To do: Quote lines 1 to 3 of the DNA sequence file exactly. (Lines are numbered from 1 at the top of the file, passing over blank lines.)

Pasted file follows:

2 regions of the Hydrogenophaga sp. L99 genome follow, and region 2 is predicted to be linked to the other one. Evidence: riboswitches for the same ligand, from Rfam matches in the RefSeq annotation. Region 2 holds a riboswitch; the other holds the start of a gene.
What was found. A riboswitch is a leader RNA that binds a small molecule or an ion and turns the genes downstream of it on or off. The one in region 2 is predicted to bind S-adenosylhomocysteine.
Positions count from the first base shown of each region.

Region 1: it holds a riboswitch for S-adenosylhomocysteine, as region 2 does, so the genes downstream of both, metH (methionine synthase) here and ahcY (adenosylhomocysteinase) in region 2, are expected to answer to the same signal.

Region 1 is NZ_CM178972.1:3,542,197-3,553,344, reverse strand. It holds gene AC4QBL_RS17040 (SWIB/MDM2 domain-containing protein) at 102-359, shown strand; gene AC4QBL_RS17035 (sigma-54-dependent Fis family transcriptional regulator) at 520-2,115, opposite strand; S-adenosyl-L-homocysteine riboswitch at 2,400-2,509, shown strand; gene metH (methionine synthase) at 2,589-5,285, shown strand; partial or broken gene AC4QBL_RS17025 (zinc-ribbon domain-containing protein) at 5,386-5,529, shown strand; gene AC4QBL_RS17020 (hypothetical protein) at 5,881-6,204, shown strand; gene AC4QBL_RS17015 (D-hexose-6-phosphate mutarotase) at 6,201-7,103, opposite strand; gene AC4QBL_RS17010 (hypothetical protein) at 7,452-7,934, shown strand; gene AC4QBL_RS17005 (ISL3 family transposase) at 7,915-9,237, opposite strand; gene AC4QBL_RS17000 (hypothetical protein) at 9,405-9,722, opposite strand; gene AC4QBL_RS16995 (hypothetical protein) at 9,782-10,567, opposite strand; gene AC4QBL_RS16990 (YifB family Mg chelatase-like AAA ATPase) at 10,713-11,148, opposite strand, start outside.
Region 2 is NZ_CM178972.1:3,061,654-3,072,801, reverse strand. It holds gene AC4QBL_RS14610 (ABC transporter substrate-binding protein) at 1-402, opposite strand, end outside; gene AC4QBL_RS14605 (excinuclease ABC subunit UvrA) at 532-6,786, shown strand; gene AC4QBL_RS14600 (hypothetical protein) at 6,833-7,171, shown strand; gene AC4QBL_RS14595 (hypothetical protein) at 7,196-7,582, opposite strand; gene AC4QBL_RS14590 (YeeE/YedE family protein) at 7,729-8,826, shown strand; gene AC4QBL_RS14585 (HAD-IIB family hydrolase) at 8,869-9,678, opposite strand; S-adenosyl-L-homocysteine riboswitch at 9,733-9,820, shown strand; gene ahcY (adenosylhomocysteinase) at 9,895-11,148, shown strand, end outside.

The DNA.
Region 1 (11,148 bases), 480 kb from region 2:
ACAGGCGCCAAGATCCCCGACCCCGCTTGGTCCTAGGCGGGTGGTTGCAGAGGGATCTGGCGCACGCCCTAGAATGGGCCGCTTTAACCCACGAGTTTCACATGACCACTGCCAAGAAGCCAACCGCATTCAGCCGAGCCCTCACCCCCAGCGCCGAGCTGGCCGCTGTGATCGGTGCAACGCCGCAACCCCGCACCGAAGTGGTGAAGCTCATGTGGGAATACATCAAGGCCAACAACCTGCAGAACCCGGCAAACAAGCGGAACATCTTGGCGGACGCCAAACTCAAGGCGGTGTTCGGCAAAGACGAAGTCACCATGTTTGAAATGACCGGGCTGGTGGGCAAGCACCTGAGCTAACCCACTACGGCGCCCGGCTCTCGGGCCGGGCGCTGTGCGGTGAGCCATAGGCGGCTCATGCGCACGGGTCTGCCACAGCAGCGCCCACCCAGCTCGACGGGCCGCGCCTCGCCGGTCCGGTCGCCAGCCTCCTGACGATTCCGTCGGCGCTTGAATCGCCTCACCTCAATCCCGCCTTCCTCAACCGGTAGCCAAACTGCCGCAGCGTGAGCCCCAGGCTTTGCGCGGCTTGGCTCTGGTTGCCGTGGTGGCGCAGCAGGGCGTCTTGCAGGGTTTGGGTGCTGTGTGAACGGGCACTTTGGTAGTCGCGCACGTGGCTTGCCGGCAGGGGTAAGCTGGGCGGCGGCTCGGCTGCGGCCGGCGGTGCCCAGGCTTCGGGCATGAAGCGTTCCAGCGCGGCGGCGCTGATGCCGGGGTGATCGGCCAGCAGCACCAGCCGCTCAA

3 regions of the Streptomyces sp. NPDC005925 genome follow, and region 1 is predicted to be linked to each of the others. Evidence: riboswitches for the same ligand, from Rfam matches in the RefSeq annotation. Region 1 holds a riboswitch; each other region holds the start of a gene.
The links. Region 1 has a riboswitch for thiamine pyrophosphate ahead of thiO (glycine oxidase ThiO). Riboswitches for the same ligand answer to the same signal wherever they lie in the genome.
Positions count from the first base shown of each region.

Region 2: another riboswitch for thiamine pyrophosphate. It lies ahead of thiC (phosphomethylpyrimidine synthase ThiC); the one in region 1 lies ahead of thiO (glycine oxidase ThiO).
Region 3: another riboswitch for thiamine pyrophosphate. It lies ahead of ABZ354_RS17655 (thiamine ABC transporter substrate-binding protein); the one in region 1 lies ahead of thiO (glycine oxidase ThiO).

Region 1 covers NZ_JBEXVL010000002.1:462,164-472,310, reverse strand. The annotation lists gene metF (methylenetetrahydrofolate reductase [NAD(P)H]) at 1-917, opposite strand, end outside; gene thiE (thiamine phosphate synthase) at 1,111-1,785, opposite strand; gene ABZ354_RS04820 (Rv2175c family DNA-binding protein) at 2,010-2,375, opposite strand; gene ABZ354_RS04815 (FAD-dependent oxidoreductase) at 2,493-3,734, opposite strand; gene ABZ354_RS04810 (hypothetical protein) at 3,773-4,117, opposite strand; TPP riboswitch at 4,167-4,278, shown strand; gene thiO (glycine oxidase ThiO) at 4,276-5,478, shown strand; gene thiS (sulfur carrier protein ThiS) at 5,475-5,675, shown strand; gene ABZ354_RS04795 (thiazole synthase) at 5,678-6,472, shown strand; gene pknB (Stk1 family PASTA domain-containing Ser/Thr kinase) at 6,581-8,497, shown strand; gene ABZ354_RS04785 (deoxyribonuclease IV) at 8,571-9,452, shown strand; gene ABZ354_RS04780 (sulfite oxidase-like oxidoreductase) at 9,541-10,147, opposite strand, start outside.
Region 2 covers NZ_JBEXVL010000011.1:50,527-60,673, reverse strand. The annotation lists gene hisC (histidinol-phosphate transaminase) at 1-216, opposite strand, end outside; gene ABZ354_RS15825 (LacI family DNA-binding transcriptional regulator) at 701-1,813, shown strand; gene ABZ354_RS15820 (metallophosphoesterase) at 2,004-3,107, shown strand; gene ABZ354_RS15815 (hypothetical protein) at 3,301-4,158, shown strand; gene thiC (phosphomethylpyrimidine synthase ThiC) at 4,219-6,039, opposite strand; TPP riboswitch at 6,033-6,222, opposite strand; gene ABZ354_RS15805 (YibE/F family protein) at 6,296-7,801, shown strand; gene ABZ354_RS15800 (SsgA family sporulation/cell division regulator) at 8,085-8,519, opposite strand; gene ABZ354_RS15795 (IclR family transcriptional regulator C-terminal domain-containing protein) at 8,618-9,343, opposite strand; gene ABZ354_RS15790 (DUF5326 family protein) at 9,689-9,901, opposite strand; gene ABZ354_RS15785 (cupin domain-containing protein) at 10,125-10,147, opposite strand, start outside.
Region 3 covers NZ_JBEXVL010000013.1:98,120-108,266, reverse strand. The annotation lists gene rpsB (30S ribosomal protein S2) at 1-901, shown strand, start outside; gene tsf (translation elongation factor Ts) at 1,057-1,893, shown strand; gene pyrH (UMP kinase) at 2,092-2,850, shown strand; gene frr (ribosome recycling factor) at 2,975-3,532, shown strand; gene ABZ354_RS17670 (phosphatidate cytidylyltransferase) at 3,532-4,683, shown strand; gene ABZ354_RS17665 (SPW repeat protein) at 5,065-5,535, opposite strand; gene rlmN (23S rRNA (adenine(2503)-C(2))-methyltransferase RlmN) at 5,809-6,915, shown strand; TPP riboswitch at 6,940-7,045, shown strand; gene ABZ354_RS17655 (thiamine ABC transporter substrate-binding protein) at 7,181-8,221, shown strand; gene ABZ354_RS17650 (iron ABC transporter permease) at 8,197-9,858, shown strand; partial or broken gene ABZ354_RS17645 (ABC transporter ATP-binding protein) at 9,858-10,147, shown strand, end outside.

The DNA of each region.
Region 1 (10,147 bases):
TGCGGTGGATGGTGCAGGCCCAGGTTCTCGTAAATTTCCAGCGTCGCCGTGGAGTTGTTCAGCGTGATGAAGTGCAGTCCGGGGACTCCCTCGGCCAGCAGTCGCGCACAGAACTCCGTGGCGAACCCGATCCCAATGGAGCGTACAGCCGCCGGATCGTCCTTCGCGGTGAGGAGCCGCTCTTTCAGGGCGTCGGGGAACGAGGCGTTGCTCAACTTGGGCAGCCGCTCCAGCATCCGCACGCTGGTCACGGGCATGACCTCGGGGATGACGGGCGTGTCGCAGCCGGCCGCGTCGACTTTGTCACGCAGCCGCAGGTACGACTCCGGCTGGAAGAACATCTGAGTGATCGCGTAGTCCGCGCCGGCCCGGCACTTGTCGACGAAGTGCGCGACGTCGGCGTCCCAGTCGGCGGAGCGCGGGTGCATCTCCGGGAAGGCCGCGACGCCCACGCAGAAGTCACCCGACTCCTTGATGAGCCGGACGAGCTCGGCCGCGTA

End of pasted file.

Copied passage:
2 regions of the Hydrogenophaga sp. L99 genome follow, and region 2 is predicted to be linked to the other one. Evidence: riboswitches for the same ligand, from Rfam matches in the RefSeq annotation. Region 2 holds a riboswitch; the other holds the start of a gene.
What was found. A riboswitch is a leader RNA that binds a small molecule or an ion and turns the genes downstream of it on or off. The one in region 2 is predicted to bind S-adenosylhomocysteine.
Positions count from the first base shown of each region.